city slicker Munich

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The Independent Culture
The capital of Bavaria, is currently celebrating Oktoberfest, the world's largest beer festival. We'll drink to that

Ambience: Munchners joke that Munich is an Italian town moved north across the Alps. And that's certainly the atmosphere imparted to it by the many beautifully imposing baroque buildings such as Schloss Nymphenburg (right).

Above all else, Munich is schizophrenic: at once, cosmopolitan European city (16 per cent of residents are foreign), heartland of lederhosen and sausage, and Europe's silicon valley. Quite a juggling act for one city.

Advice to residents: Be rich. Munich has the highest cost of living in Germany. The average graduate's salary on leaving university is pounds 24,000.

A brief history of beer: According to Graham Lee's Good Beer Guide, in 1860 the average annual consumption of beer in Munich was 535 litres per person. Mothers considered it desirable to drink up to seven pints a day while breast-feeding. By 1876, the state was encouraging them to cut down to a mere two pints a day.

The politics of beer: Beer has been a political issue ever since 1516, when Duke Wilhelm IV issued the Reinheitsgebot, the world's first food purity law, which still restricts the city's brewers to using traditional ingredients. So important is the idea of the beer hall to the city's self- image that Munich's most famous bar, the 4,500-seater Hofbrauhaus, is owned by the Bavarian state. In May, an attempt to bring last orders forward an hour at the city's most famous beer garden, the Waldwirtschaft, eradicated all other conversation for weeks, and brought thousands out in protest, including the German finance minister Theo Waigel.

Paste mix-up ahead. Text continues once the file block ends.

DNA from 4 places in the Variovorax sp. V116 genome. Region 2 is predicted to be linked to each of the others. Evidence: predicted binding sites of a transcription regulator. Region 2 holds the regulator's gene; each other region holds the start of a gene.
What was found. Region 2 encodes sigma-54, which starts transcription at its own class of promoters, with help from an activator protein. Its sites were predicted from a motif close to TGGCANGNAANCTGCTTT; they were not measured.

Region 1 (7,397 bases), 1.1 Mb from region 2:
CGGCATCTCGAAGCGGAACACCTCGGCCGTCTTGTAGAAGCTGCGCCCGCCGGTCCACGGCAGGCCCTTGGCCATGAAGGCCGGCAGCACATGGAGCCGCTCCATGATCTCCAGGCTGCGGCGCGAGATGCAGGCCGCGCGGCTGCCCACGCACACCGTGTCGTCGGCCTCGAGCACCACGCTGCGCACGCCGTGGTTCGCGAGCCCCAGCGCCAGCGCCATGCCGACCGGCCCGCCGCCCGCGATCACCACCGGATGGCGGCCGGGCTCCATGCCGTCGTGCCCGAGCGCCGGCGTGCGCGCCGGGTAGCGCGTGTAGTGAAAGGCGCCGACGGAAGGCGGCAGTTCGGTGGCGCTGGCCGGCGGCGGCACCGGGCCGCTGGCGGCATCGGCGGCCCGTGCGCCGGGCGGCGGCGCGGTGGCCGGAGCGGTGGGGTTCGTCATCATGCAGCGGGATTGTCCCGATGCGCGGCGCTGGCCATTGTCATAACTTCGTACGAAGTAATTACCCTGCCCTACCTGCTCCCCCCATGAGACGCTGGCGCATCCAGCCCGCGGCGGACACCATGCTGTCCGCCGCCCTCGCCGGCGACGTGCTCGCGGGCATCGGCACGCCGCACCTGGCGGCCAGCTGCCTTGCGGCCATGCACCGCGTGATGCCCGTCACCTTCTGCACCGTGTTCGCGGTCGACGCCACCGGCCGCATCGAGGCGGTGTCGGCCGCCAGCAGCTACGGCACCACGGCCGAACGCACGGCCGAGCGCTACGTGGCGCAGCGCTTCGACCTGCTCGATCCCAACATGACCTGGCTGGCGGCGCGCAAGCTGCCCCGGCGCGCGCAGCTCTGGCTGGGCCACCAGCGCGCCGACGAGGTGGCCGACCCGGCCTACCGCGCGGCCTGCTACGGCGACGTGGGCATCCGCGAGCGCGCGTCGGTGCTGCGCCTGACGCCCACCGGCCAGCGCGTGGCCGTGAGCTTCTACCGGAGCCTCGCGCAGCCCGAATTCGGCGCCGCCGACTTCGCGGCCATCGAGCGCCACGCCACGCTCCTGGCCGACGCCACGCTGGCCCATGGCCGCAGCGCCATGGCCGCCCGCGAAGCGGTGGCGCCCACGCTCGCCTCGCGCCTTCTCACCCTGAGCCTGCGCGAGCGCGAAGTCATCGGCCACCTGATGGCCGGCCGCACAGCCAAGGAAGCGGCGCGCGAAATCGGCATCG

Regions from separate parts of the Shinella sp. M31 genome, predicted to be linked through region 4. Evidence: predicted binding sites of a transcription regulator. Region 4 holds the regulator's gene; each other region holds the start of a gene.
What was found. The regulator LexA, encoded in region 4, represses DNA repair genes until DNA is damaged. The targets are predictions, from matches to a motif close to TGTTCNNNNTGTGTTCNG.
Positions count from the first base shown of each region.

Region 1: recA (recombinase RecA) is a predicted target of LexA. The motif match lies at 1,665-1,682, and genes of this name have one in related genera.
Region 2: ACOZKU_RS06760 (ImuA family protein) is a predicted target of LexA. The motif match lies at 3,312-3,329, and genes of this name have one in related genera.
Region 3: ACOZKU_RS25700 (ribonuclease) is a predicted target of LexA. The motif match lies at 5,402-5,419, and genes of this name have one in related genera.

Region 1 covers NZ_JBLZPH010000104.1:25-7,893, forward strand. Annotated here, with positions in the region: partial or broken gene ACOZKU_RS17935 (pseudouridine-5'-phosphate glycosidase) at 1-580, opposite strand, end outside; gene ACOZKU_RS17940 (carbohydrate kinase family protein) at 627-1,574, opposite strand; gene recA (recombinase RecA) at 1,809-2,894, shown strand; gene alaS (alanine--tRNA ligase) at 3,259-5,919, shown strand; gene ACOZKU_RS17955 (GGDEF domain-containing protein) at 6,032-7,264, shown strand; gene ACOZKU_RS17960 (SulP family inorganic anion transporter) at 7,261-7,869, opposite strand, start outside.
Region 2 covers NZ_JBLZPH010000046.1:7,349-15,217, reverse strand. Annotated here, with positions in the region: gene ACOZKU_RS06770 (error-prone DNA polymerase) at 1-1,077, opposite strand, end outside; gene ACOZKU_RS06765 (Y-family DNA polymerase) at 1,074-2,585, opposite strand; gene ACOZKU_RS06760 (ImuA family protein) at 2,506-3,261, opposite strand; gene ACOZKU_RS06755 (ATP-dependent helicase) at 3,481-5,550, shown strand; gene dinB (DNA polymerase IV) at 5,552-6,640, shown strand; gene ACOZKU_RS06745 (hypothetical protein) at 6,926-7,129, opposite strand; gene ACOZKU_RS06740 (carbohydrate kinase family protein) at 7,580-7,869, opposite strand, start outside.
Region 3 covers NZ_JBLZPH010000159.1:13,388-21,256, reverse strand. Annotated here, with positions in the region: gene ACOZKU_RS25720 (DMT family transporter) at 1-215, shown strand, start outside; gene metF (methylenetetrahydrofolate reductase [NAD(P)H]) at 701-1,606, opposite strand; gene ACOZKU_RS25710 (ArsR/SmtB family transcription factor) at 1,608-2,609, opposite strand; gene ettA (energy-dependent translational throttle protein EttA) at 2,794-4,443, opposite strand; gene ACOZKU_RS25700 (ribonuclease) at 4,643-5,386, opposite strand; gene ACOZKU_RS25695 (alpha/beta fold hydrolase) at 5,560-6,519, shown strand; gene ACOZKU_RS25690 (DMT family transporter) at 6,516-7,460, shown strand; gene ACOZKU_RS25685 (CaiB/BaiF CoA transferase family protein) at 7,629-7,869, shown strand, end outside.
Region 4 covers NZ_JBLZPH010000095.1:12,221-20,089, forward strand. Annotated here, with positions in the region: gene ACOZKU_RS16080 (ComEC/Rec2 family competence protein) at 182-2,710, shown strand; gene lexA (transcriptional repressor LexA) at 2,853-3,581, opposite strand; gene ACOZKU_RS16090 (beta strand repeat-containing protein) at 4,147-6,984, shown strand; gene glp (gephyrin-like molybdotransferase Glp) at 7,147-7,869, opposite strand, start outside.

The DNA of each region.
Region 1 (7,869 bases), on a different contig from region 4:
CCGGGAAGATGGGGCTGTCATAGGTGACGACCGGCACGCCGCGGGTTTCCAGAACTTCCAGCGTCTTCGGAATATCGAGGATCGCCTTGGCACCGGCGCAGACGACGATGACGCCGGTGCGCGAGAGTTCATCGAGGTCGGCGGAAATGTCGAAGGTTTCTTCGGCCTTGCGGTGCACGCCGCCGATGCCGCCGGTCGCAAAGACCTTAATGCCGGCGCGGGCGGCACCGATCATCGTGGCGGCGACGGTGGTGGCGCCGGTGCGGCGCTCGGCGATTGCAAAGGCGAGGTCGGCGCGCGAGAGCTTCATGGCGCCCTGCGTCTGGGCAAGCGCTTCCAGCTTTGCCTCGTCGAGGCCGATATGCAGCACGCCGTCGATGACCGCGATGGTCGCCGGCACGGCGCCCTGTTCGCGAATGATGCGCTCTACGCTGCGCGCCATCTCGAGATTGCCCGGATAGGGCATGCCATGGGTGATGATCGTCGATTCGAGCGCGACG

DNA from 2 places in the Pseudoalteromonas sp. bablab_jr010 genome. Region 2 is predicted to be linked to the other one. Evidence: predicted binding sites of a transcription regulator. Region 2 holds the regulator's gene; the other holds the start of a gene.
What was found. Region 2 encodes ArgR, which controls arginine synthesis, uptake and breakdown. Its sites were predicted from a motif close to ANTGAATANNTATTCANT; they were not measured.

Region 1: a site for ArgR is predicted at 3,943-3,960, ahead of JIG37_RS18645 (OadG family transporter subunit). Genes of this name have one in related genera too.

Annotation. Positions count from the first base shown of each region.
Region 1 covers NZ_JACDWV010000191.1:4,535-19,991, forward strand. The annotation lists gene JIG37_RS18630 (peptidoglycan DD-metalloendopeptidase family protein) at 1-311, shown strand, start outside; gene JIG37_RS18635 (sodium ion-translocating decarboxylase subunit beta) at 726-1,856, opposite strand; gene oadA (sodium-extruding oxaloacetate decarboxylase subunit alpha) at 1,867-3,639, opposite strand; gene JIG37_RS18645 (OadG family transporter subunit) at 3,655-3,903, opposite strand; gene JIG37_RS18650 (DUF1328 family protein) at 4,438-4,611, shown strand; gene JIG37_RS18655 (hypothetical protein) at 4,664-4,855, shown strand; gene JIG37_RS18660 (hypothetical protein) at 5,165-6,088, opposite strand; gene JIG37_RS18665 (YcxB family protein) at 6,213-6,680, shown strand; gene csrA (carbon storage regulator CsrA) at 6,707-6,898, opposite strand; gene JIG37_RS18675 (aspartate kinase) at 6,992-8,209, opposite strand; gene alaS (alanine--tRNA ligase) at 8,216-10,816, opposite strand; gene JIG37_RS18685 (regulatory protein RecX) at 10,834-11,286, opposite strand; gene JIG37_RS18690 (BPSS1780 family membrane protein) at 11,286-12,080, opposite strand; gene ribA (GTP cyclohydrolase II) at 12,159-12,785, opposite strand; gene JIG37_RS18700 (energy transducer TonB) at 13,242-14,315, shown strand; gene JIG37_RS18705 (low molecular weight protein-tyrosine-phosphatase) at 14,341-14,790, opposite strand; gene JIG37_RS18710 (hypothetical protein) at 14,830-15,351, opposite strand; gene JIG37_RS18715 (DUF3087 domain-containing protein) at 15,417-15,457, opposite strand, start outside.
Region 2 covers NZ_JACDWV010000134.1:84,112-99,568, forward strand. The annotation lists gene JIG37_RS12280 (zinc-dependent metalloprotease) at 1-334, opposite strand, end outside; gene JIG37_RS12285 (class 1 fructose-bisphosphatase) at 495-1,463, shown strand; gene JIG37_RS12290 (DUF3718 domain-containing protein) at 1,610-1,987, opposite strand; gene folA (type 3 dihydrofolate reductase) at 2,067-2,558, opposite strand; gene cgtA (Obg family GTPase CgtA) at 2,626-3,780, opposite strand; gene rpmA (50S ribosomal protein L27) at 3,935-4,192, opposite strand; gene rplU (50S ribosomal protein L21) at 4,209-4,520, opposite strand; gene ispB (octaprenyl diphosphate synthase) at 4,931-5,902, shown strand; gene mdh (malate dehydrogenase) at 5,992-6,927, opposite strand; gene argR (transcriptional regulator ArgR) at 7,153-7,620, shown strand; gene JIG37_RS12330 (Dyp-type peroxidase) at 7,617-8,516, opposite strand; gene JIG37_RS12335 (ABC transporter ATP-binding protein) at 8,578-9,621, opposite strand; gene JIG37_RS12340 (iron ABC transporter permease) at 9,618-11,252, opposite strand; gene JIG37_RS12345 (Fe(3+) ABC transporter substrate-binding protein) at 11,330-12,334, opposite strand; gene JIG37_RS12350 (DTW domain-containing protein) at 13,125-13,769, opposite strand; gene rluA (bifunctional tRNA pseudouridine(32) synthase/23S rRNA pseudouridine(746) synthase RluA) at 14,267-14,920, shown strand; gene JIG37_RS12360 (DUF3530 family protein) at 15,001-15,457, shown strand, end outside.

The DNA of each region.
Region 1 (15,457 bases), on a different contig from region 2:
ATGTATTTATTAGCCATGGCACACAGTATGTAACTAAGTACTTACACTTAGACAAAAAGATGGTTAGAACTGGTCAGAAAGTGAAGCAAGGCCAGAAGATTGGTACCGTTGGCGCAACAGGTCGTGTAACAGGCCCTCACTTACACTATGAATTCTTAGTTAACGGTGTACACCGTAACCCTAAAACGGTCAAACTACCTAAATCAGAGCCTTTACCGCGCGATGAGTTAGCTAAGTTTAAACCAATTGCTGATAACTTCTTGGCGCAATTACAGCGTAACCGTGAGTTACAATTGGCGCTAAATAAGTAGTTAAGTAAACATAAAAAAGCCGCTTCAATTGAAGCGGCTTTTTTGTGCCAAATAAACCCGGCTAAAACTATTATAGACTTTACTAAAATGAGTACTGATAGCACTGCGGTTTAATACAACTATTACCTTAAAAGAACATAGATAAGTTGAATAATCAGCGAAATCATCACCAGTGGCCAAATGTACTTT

Probably the largest carry-out in the world: With six million visitors a year at Oktoberfest (most of them Australians, it sometimes seems), some bright spark has had the idea of exporting the concept. From 1996, an Oktoberfest tent will be bringing a little Munchner oompah to a town near you. Offering space for 3,000 people, the tent will also provide space for a band, a shooting gallery and some spit-roast oxen. Genuine Bavarian waitresses wearing dirndls are also promised. You've been warned.

Brewer's droop: Could the beer be affecting Munchners' libidos? How else to explain the fact that 60 per cent of 20- to 30-year-olds are single?

Driving passion: In the home of the BMW, what you drive defines you. As JW Murray once joked in the Observer: "Bavarians say that the difference between a rich farmer and a poor farmer is that the poor farmer cleans his Mercedes himself." Talking about cars here is roughly equivalent to talking about the weather in Britain. Safety is an obsession. Understandably, when every third vehicle is a Mercedes built like a high-speed tank.

Pet hate: The Fohn, a warm, electrically charged wind that sweeps down from the Alps 40 miles away. It doesn't matter that it carries with it blue skies and near-perfect weather, city-dwellers blame the Fohn for everything from headaches to car crashes. It is said only to to affect people after they have lived in Munich for at least five years.

Last chance to see: The unique erotic museum, which attracts 20,000 visitors a year, including groups of priests and children. According to the owner it will close at the end of the year because of the "ignorance" of locals who "believe themselves cultural highfliers with no need to notice my collection". It has been sold for DM1m to a local sex queen who plans to move the collection to a more liberated city in the north.